The firing of a Navy Department civilian employee stemming from his improper use of his government computer has just passed muster with the Federal Circuit Court of Appeals. (Winters v. Department of the Navy, C.A.F.C. No. 2007-3106 (nonprecedential), 7/11/07)
Winters was a GS-11 Electronics Specialist at the Naval Surface Warfare Center in Crane, Indiana. Unfortunately for him, the Navy had to access his computer in order to respond to a Freedom of Information Act request. When the agency’s computer people found “unusual” documents on Winters’ computer, they notified his boss. It would seem Winters had more than 250 pages of unauthorized materials on a website he had set up using his government computer. This website said Winters was a Navy employee, talked about his job duties, and also talked about his unhappiness with his job and co-workers. (Opinion, p. 2)
NSWC policy required employees to avoid putting materials out on the computers that “reflects adversely on the Department of the Navy.” (p. 2)
Winters was fired for poor judgment, wasting an excessive amount of government time, misuse of government equipment, and making a threat against a supervisor in a statement on his website. The Merit Systems Protection Board sided with the agency and sustained the firing. Winters took his case to court, but found no more sympathy there.
Arguing the case on his own, Winters tried to convince the court that Navy had obtained the evidence against him in violation of the agency’s contract with its computer company (Huh?) The court first noted that the contract was not even introduced into the record to support this argument, then indicated the obvious–that the contract had no bearing on the matter since Winters was not a party to the contract. (p. 3)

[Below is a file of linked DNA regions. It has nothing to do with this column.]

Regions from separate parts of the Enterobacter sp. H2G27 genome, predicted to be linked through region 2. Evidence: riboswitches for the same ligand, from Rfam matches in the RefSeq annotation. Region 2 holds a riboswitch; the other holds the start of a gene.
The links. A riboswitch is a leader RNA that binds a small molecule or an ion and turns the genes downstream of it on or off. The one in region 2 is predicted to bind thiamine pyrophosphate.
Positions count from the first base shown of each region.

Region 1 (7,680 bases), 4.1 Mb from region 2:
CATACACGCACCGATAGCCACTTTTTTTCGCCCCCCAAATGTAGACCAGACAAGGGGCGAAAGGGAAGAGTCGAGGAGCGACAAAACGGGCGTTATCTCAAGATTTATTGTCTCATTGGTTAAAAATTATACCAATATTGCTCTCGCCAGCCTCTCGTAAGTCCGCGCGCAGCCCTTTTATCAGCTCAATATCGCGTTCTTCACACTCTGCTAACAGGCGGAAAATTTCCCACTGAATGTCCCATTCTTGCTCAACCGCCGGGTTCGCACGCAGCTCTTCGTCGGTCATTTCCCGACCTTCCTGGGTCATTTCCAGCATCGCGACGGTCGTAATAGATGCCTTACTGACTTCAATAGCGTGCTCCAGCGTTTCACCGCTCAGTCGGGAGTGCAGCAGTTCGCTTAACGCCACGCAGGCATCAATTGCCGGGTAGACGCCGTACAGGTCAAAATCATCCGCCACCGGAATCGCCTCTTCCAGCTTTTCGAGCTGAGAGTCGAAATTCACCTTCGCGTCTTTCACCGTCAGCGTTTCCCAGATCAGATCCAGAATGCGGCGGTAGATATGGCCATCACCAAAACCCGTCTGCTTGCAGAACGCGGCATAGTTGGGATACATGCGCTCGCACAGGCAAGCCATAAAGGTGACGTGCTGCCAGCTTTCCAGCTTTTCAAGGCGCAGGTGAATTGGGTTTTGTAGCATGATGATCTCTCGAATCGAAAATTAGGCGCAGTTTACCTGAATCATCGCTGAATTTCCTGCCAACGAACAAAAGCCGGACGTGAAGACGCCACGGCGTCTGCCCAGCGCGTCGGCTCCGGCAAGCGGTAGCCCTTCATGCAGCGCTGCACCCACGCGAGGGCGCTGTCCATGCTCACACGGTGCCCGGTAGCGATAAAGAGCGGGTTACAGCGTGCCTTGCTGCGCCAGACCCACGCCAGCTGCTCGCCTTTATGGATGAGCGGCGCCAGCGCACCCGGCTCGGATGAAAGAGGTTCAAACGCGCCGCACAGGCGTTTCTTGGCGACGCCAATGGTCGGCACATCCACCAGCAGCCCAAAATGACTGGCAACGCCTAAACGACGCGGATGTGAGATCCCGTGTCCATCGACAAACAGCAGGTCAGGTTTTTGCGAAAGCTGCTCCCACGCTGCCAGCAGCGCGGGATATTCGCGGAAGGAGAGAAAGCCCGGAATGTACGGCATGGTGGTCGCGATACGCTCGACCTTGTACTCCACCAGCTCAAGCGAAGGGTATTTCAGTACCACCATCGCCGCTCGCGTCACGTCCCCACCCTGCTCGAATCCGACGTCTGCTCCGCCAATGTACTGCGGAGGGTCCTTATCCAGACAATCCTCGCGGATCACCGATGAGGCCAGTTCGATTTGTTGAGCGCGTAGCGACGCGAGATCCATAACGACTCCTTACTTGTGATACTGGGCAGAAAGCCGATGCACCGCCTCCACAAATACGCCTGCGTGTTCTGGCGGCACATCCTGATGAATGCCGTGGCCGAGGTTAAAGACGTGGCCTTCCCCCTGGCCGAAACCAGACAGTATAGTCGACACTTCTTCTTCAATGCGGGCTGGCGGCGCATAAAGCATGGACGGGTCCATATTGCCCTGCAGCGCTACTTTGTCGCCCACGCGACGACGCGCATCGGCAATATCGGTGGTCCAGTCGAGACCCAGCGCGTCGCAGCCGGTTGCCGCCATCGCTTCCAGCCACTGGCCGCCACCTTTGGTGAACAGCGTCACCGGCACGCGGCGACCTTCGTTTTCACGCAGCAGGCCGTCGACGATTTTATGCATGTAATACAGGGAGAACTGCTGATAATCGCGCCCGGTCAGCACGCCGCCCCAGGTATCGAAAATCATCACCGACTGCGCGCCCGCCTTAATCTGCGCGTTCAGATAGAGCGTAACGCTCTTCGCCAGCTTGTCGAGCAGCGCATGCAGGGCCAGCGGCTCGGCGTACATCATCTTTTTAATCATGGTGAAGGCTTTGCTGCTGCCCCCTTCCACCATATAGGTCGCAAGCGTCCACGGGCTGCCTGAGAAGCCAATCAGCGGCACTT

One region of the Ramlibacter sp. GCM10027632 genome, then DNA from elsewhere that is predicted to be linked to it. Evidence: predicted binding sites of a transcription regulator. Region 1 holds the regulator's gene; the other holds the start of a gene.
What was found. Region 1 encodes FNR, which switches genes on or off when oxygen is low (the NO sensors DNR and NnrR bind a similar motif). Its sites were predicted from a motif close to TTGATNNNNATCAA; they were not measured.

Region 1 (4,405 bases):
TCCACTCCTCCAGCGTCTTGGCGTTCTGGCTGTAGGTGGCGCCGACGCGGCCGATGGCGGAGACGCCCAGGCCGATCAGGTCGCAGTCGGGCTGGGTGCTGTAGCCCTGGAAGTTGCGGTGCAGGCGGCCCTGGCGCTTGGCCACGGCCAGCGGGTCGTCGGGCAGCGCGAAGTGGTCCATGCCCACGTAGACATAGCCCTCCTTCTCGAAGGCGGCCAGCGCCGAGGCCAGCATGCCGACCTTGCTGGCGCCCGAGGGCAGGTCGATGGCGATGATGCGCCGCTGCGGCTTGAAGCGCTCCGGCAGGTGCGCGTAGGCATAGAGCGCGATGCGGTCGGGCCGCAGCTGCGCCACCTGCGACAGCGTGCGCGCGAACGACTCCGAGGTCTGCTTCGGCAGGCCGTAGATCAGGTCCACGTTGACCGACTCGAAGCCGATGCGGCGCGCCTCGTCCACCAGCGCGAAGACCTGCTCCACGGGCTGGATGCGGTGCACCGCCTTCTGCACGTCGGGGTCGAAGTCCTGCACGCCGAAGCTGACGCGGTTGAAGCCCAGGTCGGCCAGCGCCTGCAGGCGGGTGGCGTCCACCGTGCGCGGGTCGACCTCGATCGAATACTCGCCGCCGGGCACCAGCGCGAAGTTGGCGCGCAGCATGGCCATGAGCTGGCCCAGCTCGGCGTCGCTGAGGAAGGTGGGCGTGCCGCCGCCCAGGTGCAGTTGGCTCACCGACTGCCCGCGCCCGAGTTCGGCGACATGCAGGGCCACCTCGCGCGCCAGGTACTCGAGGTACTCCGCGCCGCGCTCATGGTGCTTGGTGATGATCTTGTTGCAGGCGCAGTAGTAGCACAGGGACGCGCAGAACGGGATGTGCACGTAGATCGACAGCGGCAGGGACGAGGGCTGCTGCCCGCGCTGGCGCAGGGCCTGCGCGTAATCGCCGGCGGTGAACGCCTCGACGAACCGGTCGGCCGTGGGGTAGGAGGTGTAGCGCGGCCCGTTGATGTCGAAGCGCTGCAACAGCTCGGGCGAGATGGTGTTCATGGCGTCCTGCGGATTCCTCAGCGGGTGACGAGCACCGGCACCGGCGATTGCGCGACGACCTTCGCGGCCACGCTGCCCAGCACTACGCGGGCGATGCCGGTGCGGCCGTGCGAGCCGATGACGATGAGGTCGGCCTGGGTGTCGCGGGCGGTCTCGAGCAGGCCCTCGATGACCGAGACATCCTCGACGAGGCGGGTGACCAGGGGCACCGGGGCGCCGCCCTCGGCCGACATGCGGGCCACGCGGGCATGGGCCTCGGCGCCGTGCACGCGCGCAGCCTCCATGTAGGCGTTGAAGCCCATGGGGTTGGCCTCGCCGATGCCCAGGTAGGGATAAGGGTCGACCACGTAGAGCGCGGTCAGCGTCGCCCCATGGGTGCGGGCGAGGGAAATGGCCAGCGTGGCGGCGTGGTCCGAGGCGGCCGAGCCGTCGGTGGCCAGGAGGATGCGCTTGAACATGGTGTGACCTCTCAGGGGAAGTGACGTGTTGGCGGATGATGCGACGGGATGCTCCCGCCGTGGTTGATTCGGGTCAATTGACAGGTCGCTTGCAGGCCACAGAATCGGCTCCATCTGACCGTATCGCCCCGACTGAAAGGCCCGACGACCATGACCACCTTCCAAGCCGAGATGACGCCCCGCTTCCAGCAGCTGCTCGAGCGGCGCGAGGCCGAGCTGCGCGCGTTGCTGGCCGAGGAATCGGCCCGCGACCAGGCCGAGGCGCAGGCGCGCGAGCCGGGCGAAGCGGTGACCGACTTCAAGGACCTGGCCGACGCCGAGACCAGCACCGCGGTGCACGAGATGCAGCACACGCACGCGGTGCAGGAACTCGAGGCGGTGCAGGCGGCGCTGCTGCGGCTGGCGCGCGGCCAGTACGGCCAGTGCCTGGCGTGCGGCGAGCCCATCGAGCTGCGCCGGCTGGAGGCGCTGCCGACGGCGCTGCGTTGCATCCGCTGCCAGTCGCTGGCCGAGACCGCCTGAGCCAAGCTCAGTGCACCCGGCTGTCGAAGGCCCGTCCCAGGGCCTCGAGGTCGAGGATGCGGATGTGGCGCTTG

He also tried to argue that the agency’s FOIA procedures were violated in gaining evidence against him. In quickly dismissing this argument, the court pointed out patiently that these regulations governing an agency’s process for gathering information to respond to a FOIA request are not for the protection of agency employees. (p. 3)
Next up was Winters’ argument that the evidence against him was not first-hand and should only have been offered by expert witnesses. Not so, said the court. The employees who testified did have sufficient expertise and personal knowledge of the computer training Winters received, “the voluminous amount of non-work-related material discovered on Winters’s computer, and the log file compiled…indicating that Mr. Winters accessed his website ‘at all hours of the day on many occasions.'” (p. 3)
Skipping over several other minor arguments quickly disposed of by the court, we turn to Winters’ argument that he was not on notice of the agency’s rules on computer usage. This was equally unpersuasive to the court: “…the record contains substantial evidence demonstrating that Mr. Winters knew of the agency’s computer policy, including an email reminder regarding the policy that was sent to Mr. Winters and evidence of his attendance at four computer training sessions where the agency’s computer policy was presented.” (pp. 4-5)
Finally, Winters took issue with the Board’s conclusion that he had “questionable” potential for rehabilitation. Disagreeing with his argument, the court called Winters’ conduct “serious and prolonged,” and indicated that the material on Winters’ website “demonstrated a deep-seated antipathy toward his colleagues and supervisors.” (p. 5)
In short, the court declined to overturn the agency and the Board, and Winters stays fired.